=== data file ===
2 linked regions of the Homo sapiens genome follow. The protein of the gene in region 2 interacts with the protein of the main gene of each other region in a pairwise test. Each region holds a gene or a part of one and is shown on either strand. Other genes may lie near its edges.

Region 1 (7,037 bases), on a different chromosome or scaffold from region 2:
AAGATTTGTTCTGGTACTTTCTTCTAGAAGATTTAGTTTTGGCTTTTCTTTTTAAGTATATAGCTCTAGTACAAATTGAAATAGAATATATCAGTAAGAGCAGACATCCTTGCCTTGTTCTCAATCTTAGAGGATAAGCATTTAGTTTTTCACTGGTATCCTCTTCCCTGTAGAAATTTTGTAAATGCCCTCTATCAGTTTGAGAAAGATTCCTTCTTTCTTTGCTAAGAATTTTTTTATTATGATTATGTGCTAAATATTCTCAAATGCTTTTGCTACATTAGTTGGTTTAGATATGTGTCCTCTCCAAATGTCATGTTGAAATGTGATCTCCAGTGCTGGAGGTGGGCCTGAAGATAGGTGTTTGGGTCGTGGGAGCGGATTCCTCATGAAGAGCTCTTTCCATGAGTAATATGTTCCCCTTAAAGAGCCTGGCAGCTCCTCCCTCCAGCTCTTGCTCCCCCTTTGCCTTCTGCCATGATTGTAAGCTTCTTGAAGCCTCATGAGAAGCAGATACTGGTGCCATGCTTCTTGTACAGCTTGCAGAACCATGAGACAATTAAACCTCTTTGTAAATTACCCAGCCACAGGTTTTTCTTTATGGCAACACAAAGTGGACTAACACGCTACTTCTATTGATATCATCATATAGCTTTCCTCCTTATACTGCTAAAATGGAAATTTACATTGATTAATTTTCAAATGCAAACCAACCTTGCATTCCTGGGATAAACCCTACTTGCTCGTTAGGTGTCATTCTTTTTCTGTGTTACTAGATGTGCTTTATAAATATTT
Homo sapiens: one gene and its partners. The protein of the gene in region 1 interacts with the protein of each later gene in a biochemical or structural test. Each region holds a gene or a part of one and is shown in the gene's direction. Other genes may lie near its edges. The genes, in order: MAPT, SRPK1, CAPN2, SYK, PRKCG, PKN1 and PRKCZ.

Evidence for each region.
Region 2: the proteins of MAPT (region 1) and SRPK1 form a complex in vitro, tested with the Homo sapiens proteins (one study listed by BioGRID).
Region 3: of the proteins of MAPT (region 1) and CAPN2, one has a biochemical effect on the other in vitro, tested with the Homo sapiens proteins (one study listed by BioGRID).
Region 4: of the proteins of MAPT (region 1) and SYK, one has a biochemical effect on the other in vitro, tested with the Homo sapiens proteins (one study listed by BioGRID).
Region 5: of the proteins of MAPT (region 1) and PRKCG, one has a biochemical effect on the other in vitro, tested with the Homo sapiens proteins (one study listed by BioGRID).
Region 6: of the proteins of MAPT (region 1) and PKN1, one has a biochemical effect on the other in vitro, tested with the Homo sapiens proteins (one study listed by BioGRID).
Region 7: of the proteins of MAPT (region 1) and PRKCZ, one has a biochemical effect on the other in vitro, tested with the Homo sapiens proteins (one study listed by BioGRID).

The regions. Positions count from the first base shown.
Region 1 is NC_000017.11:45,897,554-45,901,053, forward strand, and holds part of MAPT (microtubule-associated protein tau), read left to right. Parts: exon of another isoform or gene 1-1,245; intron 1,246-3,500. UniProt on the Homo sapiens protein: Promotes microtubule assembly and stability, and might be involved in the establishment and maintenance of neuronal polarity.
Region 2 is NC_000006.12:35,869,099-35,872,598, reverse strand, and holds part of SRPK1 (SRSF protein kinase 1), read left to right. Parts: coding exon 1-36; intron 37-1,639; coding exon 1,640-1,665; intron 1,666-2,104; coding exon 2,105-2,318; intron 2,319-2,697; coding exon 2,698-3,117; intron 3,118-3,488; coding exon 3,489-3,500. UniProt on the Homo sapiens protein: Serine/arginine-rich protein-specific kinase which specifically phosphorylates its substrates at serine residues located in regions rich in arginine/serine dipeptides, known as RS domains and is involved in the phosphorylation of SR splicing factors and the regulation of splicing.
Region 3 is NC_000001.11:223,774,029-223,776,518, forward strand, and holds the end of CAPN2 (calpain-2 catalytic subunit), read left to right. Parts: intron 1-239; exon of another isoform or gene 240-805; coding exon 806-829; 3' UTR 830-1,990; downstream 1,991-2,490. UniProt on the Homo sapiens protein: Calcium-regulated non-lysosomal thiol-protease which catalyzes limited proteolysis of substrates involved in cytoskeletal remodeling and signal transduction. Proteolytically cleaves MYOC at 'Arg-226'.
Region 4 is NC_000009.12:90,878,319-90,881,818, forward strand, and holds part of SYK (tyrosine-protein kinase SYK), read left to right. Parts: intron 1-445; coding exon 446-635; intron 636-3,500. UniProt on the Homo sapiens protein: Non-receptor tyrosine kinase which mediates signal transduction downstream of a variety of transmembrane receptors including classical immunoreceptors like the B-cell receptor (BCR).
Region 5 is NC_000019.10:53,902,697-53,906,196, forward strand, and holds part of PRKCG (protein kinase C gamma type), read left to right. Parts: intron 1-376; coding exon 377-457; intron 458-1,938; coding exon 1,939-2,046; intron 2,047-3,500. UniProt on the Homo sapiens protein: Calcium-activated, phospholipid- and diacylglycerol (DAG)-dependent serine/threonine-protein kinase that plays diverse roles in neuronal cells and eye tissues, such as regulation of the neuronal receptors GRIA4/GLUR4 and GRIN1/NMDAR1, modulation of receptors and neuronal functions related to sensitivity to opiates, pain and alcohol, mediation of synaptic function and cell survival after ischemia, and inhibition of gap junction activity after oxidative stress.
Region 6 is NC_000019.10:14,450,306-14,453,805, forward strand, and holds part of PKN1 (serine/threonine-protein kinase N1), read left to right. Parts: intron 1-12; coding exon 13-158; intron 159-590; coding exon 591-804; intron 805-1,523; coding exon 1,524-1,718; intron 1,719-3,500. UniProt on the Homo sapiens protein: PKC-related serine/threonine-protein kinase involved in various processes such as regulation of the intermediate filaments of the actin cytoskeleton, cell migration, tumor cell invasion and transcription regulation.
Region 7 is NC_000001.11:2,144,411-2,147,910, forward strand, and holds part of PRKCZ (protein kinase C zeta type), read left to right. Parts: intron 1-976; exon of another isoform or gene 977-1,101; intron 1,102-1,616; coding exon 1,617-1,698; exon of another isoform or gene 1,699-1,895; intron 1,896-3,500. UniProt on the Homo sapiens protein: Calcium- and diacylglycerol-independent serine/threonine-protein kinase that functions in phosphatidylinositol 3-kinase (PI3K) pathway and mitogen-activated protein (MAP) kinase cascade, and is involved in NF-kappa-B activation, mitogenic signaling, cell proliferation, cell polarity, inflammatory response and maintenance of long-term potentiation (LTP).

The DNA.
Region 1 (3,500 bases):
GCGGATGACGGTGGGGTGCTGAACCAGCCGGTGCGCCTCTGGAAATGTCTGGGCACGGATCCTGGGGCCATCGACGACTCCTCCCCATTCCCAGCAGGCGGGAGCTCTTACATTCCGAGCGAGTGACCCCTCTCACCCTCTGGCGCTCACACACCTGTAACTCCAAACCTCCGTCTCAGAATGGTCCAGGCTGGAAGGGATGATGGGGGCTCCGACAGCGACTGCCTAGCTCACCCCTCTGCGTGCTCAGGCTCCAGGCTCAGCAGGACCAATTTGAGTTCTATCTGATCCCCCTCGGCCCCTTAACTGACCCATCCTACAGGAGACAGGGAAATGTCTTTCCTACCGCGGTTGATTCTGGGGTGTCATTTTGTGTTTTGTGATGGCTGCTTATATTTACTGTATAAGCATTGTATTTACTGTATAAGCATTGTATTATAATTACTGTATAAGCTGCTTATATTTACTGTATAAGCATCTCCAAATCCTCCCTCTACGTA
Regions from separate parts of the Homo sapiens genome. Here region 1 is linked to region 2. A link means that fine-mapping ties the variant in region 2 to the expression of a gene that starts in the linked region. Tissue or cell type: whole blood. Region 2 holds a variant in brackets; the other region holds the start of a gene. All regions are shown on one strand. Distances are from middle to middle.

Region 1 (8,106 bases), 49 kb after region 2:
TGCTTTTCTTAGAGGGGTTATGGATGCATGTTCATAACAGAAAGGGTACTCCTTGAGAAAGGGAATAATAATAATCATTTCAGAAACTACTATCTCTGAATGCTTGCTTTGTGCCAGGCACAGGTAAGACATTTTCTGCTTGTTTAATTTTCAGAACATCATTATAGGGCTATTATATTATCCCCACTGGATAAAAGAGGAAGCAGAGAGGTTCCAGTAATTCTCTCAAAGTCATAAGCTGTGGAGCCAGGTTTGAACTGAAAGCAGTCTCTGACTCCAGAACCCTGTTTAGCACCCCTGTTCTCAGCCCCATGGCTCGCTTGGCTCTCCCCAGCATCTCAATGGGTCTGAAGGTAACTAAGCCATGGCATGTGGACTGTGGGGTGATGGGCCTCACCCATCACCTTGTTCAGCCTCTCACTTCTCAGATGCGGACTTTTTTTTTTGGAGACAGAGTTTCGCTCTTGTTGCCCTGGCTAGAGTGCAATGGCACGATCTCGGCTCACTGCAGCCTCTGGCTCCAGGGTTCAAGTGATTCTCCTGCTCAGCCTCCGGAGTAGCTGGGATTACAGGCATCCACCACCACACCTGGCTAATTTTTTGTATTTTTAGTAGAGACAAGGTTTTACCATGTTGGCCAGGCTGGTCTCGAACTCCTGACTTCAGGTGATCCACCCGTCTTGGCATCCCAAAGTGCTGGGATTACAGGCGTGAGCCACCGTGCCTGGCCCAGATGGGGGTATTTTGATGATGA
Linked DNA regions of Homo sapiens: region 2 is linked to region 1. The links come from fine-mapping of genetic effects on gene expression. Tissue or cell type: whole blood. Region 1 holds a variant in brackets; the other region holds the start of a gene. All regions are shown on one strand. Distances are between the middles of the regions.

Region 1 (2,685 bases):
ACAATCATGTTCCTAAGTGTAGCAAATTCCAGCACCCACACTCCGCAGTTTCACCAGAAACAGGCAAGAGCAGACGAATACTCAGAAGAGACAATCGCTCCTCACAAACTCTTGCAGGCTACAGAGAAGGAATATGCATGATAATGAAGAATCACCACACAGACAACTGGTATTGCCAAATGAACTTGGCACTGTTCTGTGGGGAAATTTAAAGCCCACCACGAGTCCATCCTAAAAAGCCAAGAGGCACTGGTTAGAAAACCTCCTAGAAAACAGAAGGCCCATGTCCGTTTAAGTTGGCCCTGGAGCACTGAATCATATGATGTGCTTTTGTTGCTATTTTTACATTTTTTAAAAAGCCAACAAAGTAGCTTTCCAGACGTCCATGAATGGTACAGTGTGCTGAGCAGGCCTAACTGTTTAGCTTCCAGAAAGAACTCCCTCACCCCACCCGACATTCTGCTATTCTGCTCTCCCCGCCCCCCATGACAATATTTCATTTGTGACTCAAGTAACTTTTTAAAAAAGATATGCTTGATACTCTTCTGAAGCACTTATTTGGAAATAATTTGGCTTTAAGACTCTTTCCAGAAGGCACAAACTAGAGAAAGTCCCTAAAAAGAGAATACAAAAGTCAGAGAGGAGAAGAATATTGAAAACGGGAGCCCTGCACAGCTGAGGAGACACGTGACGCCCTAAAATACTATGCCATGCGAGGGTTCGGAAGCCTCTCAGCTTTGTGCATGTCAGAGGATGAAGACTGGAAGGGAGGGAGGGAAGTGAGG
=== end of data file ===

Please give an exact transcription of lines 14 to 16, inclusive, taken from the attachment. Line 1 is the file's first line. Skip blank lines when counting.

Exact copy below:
Region 2 is NC_000006.12:35,869,099-35,872,598, reverse strand, and holds part of SRPK1 (SRSF protein kinase 1), read left to right. Parts: coding exon 1-36; intron 37-1,639; coding exon 1,640-1,665; intron 1,666-2,104; coding exon 2,105-2,318; intron 2,319-2,697; coding exon 2,698-3,117; intron 3,118-3,488; coding exon 3,489-3,500. UniProt on the Homo sapiens protein: Serine/arginine-rich protein-specific kinase which specifically phosphorylates its substrates at serine residues located in regions rich in arginine/serine dipeptides, known as RS domains and is involved in the phosphorylation of SR splicing factors and the regulation of splicing.
Region 3 is NC_000001.11:223,774,029-223,776,518, forward strand, and holds the end of CAPN2 (calpain-2 catalytic subunit), read left to right. Parts: intron 1-239; exon of another isoform or gene 240-805; coding exon 806-829; 3' UTR 830-1,990; downstream 1,991-2,490. UniProt on the Homo sapiens protein: Calcium-regulated non-lysosomal thiol-protease which catalyzes limited proteolysis of substrates involved in cytoskeletal remodeling and signal transduction. Proteolytically cleaves MYOC at 'Arg-226'.
Region 4 is NC_000009.12:90,878,319-90,881,818, forward strand, and holds part of SYK (tyrosine-protein kinase SYK), read left to right. Parts: intron 1-445; coding exon 446-635; intron 636-3,500. UniProt on the Homo sapiens protein: Non-receptor tyrosine kinase which mediates signal transduction downstream of a variety of transmembrane receptors including classical immunoreceptors like the B-cell receptor (BCR).